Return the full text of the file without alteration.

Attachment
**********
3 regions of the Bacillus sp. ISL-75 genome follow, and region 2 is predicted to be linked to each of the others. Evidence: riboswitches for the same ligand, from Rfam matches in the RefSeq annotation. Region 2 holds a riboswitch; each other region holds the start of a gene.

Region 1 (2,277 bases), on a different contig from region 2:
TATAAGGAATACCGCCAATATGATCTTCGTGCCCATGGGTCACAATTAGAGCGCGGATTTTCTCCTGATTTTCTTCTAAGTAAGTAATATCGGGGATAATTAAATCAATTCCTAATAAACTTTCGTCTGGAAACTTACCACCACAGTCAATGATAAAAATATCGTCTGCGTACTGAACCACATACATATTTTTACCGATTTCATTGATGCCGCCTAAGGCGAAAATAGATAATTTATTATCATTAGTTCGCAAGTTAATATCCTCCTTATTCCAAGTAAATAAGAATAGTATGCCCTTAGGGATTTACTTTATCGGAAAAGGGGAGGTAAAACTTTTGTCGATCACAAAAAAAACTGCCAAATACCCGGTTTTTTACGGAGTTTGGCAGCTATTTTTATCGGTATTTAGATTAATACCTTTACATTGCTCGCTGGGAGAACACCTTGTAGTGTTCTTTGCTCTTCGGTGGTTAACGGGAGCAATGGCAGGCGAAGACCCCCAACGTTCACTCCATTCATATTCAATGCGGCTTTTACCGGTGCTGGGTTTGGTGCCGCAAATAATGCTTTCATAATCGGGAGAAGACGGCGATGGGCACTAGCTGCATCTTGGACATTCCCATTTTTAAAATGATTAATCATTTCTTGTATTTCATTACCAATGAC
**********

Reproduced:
3 regions of the Bacillus sp. ISL-75 genome follow, and region 2 is predicted to be linked to each of the others. Evidence: riboswitches for the same ligand, from Rfam matches in the RefSeq annotation. Region 2 holds a riboswitch; each other region holds the start of a gene.

Region 1 (2,277 bases), on a different contig from region 2:
TATAAGGAATACCGCCAATATGATCTTCGTGCCCATGGGTCACAATTAGAGCGCGGATTTTCTCCTGATTTTCTTCTAAGTAAGTAATATCGGGGATAATTAAATCAATTCCTAATAAACTTTCGTCTGGAAACTTACCACCACAGTCAATGATAAAAATATCGTCTGCGTACTGAACCACATACATATTTTTACCGATTTCATTGATGCCGCCTAAGGCGAAAATAGATAATTTATTATCATTAGTTCGCAAGTTAATATCCTCCTTATTCCAAGTAAATAAGAATAGTATGCCCTTAGGGATTTACTTTATCGGAAAAGGGGAGGTAAAACTTTTGTCGATCACAAAAAAAACTGCCAAATACCCGGTTTTTTACGGAGTTTGGCAGCTATTTTTATCGGTATTTAGATTAATACCTTTACATTGCTCGCTGGGAGAACACCTTGTAGTGTTCTTTGCTCTTCGGTGGTTAACGGGAGCAATGGCAGGCGAAGACCCCCAACGTTCACTCCATTCATATTCAATGCGGCTTTTACCGGTGCTGGGTTTGGTGCCGCAAATAATGCTTTCATAATCGGGAGAAGACGGCGATGGGCACTAGCTGCATCTTGGACATTCCCATTTTTAAAATGATTAATCATTTCTTGTATTTCATTACCAATGAC